2030 Revisited: Experts weigh in on the impact of 2020 on the future of advertising
Download the full report: 'Advertising in 2030: Experts rate the impact of 2020'
In January and early February of 2020, we asked an elite group of marketing practitioners, executives, and academics to speculate on the future of advertising in the year 2030. At the time we conducted our research Covid-19 had not yet been declared a global pandemic or established its now-universal dominance over our lives, businesses, and priorities. Not long after publishing it became clear we would need to revisit our research in light of the scale and transformational consequences of the coronavirus.
So, at the end of 2020, after a year spent in varying levels of lockdown or voluntary sequestration, we re-interviewed our growing panel of experts to understand how they think Covid-19 has impacted the likelihood of the 15 scenarios we originally explored.
Our experts expect eight future scenarios to be even more likely following the events of the previous eleven months, including the use of biometric data (65% more likely), time spent in virtual environments (59% more likely), and trends toward subscription services (59% more likely), personalization (56% more likely), and micropayments (46% more likely). Nearly 60% felt 2020 will accelerate the trend toward consumer prioritization of environmental impact and over 40% saw an increased likelihood that AI and automation lead to job and wage losses. Five scenarios were seen to have been largely unaffected by the year’s upheaval, and our experts rated just two as being less likely than at the start of 2020—the adoption of a global privacy law (50% less likely) and the ability of large tech companies to remain intact (41% less likely) as global consolidated entities.
The biggest overall change in brand/consumer interaction cited by our panelists was the shift to digital. Digital communication, digital events, and digital shopping. Beyond the pandemic, the social justice debates and protests that took place worldwide also had a clear impact with 30% of experts citing the importance of brand values and trust following 2020.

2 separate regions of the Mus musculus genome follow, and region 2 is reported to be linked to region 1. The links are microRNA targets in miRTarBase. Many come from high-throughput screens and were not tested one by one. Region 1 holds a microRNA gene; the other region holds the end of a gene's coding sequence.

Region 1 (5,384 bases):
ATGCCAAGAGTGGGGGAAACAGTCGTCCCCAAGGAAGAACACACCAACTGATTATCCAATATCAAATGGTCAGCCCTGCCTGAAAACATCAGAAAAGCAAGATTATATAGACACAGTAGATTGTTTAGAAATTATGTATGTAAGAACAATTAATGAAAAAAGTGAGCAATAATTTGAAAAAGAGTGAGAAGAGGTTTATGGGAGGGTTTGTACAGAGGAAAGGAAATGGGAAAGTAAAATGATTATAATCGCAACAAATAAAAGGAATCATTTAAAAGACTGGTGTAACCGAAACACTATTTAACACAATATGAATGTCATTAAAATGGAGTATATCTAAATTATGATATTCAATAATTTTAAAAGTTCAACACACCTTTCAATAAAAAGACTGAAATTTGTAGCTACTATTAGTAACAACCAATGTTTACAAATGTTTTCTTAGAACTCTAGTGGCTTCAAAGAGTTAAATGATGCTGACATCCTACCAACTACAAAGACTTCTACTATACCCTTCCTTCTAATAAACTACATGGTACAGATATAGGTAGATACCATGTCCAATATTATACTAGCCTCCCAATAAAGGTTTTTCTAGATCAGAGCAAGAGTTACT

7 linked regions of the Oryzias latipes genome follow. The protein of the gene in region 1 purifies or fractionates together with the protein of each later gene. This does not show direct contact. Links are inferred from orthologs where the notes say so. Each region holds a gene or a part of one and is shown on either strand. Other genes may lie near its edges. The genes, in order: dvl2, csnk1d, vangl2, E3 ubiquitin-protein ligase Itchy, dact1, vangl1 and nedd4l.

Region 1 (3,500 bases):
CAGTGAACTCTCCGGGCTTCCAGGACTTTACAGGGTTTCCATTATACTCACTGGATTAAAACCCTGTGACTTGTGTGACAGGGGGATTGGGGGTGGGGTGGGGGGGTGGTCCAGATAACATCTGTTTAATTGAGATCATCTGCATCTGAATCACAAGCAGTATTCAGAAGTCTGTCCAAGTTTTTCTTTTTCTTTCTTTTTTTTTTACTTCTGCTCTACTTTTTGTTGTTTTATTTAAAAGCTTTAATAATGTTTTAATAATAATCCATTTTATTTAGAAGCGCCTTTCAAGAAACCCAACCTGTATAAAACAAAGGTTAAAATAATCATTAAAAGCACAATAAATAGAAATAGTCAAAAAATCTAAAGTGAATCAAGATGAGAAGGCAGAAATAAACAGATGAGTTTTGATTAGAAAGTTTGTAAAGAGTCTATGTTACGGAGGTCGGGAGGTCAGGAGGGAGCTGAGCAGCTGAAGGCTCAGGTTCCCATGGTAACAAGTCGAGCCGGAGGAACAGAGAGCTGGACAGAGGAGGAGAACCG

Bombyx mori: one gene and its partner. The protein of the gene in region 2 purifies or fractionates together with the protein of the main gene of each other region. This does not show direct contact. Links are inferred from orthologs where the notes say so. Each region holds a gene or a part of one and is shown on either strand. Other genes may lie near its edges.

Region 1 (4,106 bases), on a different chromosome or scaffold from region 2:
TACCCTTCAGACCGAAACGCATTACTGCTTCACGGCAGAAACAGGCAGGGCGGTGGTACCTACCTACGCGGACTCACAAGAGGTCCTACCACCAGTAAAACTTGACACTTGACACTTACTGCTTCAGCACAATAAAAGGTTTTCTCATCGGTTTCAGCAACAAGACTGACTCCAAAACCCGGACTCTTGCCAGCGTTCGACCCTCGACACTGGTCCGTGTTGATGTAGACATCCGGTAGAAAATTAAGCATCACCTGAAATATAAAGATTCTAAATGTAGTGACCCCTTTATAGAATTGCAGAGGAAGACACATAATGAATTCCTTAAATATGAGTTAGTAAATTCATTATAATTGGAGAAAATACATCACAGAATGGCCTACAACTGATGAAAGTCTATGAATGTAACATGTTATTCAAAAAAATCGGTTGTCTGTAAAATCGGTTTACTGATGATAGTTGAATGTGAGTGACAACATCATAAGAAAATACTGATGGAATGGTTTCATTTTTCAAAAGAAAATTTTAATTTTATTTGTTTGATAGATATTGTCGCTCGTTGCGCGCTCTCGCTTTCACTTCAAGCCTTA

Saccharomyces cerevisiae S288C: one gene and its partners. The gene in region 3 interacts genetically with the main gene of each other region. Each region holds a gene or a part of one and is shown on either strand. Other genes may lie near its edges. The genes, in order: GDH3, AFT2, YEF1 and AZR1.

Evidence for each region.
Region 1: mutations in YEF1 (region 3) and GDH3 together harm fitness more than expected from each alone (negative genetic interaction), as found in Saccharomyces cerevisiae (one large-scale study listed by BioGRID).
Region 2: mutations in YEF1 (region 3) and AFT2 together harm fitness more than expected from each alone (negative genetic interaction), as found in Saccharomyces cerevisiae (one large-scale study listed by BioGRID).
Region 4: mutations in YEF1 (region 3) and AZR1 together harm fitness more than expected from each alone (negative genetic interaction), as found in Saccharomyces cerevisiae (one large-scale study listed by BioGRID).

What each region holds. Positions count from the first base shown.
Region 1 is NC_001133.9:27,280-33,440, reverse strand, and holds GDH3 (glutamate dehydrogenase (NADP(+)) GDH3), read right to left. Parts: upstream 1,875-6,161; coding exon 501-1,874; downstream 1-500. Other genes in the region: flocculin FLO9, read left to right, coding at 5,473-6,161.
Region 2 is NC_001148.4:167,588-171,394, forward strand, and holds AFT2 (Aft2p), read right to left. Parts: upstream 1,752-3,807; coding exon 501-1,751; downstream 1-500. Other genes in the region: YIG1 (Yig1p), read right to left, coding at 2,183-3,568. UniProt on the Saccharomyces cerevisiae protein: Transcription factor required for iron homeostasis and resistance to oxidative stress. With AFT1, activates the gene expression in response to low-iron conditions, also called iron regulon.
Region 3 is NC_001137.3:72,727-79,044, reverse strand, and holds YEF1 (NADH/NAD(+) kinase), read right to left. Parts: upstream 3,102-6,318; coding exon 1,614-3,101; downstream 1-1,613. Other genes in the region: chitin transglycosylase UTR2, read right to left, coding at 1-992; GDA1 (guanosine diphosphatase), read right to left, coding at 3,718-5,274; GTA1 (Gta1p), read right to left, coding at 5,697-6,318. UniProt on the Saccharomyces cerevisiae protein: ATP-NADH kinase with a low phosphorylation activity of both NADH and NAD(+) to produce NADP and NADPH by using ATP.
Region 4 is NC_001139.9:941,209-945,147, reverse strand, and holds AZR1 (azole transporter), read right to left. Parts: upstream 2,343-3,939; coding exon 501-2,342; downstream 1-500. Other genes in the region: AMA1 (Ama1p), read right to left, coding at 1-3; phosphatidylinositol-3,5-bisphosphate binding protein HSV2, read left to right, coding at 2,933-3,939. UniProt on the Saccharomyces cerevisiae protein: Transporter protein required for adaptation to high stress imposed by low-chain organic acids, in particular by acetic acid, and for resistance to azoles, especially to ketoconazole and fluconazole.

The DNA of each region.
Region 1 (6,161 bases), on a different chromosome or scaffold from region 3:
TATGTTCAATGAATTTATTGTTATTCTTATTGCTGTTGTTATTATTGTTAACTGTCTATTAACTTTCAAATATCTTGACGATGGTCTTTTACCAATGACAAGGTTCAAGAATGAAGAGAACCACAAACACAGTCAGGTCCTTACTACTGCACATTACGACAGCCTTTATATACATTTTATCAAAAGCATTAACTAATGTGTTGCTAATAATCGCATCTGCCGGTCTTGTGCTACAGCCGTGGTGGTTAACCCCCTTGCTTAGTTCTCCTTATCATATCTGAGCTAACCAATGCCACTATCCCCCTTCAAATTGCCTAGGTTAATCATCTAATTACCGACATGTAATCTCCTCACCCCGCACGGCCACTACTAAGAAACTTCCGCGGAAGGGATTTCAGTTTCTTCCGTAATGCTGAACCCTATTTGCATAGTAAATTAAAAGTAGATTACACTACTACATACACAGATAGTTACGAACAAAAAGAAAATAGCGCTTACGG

However, despite the feelings of upheaval, these changes and accelerations have merely cemented trends that were already at play. The shift to digital, with all its positive and negative effects, had been subsuming everything in its path for years, like a lava flow covering existing ground and creating new land where none existed previously. Several panelists predicted a renewed desire for tactile, personal experiences after the uncertainty, atomization, and isolation of the past year. But it’s hard to imagine that the digital platforms that have virtually reconstituted our day-to-day lives will lose ground. Lava doesn’t retreat.
What’s been made clear is the requirement that brands be prepared for the ‘unprecedented’ and the ‘impossible’ as the next unforeseen event may push these pre-existing trends beyond our readiness.
Here then are four dynamics that brands should consider as they build strategies to win in the new economy.
Despite what felt like great shifts in 2020, the next decade will be more business as usual. The big and strong will get bigger and stronger. Companies without a clear mandate and path to the winner’s circle will be swallowed up.
Owning—or at least partnering with—platforms will be critical. If a brand doesn’t already own the customer end point (and therefore also control the journey), then building a platform or experimenting with different future scenarios are advised.
Increasing reliance on predictive models that depend on historical data could well leave us exposed to more black swan events like Covid-19. As machine learning teaches us to become more confident about what will happen, we must not forget to also prepare for what could happen.
We are entering a new, more nuanced era of mass marketing where brands will meld into customer experiences, with communications that are more relevant and tailored to the audience and moment. Marketers will need to maintain and project consistent brand values at the same time they meet consumer expectations for increasingly personalized messages and experiences.
In short, buckle up. The consequences of the trajectories we find ourselves on are real and will become more real in the years ahead. At the same time, paradoxically, shared realities are rapidly fragmenting and our audiences are increasingly disabused that there are objective truths in advertising—or anything—anymore. Everyone is now their own first-person narrator crafting their own unique brand experience. Advertisers must act boldly with plans to put themselves at the center of people’s experiences if they want to make it to 2030.